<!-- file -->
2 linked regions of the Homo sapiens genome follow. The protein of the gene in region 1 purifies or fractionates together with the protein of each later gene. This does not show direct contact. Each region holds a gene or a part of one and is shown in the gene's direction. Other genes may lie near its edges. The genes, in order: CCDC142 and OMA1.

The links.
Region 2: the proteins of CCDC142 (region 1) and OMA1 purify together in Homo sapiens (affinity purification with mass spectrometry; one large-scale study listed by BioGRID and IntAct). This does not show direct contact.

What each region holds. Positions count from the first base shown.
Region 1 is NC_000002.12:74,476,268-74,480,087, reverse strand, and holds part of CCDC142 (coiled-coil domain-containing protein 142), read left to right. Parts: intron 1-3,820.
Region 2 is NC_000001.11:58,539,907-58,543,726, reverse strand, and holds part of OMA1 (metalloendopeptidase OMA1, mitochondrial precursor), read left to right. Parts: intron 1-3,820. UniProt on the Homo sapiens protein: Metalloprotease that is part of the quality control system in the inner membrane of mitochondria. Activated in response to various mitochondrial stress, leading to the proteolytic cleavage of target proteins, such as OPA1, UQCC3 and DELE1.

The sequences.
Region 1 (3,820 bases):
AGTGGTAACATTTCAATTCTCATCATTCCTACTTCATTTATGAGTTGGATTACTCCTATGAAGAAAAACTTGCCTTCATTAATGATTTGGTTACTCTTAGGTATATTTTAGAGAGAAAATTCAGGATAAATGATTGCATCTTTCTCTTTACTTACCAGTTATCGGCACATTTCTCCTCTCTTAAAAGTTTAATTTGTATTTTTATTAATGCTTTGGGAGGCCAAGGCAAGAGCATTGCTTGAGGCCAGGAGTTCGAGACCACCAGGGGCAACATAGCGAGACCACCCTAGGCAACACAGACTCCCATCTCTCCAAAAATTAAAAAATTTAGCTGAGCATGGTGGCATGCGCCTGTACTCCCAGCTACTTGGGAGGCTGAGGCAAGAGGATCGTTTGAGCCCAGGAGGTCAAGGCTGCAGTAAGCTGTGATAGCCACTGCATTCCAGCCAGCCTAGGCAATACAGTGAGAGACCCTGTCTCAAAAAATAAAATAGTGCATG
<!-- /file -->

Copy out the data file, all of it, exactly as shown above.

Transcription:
2 linked regions of the Homo sapiens genome follow. The protein of the gene in region 1 purifies or fractionates together with the protein of each later gene. This does not show direct contact. Each region holds a gene or a part of one and is shown in the gene's direction. Other genes may lie near its edges. The genes, in order: CCDC142 and OMA1.

The links.
Region 2: the proteins of CCDC142 (region 1) and OMA1 purify together in Homo sapiens (affinity purification with mass spectrometry; one large-scale study listed by BioGRID and IntAct). This does not show direct contact.

What each region holds. Positions count from the first base shown.
Region 1 is NC_000002.12:74,476,268-74,480,087, reverse strand, and holds part of CCDC142 (coiled-coil domain-containing protein 142), read left to right. Parts: intron 1-3,820.
Region 2 is NC_000001.11:58,539,907-58,543,726, reverse strand, and holds part of OMA1 (metalloendopeptidase OMA1, mitochondrial precursor), read left to right. Parts: intron 1-3,820. UniProt on the Homo sapiens protein: Metalloprotease that is part of the quality control system in the inner membrane of mitochondria. Activated in response to various mitochondrial stress, leading to the proteolytic cleavage of target proteins, such as OPA1, UQCC3 and DELE1.

The sequences.
Region 1 (3,820 bases):
AGTGGTAACATTTCAATTCTCATCATTCCTACTTCATTTATGAGTTGGATTACTCCTATGAAGAAAAACTTGCCTTCATTAATGATTTGGTTACTCTTAGGTATATTTTAGAGAGAAAATTCAGGATAAATGATTGCATCTTTCTCTTTACTTACCAGTTATCGGCACATTTCTCCTCTCTTAAAAGTTTAATTTGTATTTTTATTAATGCTTTGGGAGGCCAAGGCAAGAGCATTGCTTGAGGCCAGGAGTTCGAGACCACCAGGGGCAACATAGCGAGACCACCCTAGGCAACACAGACTCCCATCTCTCCAAAAATTAAAAAATTTAGCTGAGCATGGTGGCATGCGCCTGTACTCCCAGCTACTTGGGAGGCTGAGGCAAGAGGATCGTTTGAGCCCAGGAGGTCAAGGCTGCAGTAAGCTGTGATAGCCACTGCATTCCAGCCAGCCTAGGCAATACAGTGAGAGACCCTGTCTCAAAAAATAAAATAGTGCATG